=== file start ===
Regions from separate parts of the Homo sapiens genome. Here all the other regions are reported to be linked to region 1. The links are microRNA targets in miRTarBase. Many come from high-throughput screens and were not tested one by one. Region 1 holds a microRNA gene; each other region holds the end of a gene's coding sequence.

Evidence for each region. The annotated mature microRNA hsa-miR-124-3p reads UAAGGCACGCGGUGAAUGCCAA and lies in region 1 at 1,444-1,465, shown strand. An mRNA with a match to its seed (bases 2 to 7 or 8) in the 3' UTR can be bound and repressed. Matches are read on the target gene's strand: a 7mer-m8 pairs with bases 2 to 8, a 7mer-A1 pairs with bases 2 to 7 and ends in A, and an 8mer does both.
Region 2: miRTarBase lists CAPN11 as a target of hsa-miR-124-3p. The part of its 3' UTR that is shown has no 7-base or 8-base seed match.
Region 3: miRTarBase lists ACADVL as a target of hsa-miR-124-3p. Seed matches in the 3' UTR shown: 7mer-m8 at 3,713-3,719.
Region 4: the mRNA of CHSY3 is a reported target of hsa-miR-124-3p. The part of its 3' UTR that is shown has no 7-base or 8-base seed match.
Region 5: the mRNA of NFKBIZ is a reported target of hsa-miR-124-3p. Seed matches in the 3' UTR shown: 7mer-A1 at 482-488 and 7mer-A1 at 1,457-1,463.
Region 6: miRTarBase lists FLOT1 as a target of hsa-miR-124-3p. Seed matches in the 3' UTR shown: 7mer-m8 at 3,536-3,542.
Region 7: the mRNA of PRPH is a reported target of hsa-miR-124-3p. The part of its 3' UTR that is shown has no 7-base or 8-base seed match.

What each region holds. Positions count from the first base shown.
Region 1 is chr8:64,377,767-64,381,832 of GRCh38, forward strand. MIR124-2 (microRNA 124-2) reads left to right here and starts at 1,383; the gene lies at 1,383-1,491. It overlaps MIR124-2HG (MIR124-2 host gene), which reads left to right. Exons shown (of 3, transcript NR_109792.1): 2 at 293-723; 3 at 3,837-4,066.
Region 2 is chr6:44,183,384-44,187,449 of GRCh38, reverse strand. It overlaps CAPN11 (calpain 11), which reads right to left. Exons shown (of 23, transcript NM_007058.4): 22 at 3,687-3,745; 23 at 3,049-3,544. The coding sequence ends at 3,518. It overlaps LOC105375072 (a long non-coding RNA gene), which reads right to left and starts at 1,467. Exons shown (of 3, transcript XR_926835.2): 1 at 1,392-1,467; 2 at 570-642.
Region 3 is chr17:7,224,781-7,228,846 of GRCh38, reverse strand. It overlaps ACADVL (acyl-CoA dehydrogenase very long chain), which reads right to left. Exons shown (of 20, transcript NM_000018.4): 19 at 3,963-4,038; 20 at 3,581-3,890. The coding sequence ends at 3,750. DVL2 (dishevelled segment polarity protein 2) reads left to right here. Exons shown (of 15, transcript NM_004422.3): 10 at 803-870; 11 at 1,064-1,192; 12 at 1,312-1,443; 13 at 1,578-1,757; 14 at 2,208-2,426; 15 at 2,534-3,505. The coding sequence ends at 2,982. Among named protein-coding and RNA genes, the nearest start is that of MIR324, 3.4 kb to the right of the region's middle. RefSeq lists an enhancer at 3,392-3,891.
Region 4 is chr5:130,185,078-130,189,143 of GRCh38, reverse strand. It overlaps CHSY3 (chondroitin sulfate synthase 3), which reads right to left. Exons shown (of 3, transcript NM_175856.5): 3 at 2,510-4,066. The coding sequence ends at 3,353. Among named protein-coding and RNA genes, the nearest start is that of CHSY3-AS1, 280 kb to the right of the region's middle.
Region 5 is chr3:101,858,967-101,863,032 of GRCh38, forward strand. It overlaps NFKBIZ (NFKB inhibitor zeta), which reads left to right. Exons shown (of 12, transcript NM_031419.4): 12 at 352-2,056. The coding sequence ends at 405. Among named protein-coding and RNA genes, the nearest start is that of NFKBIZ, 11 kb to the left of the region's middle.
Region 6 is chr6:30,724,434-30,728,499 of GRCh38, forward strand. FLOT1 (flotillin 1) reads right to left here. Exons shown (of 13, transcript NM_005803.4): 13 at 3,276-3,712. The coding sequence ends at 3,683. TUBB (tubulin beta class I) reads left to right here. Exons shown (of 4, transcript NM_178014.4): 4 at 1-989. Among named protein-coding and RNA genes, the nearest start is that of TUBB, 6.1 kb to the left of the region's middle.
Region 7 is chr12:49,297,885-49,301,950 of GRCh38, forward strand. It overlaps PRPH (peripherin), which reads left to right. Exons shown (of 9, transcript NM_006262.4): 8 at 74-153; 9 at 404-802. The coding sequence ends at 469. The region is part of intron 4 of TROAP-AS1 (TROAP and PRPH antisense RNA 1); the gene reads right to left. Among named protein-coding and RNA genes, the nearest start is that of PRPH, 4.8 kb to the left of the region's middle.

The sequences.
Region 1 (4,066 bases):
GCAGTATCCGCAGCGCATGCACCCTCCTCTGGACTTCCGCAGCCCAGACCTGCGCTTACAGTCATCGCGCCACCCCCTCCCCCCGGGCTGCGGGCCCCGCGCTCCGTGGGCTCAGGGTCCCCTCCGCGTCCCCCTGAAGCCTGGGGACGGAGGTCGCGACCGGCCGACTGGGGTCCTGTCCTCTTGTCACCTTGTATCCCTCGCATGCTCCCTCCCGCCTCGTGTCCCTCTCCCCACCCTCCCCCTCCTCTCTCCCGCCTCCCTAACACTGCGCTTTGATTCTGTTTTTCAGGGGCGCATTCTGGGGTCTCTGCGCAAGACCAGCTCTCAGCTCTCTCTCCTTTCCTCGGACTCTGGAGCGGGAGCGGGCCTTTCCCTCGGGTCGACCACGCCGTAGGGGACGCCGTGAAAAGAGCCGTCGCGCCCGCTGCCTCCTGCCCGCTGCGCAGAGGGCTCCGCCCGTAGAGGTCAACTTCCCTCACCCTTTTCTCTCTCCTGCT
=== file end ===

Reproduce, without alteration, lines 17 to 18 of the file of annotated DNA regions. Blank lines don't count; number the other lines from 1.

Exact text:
The sequences.
Region 1 (4,066 bases):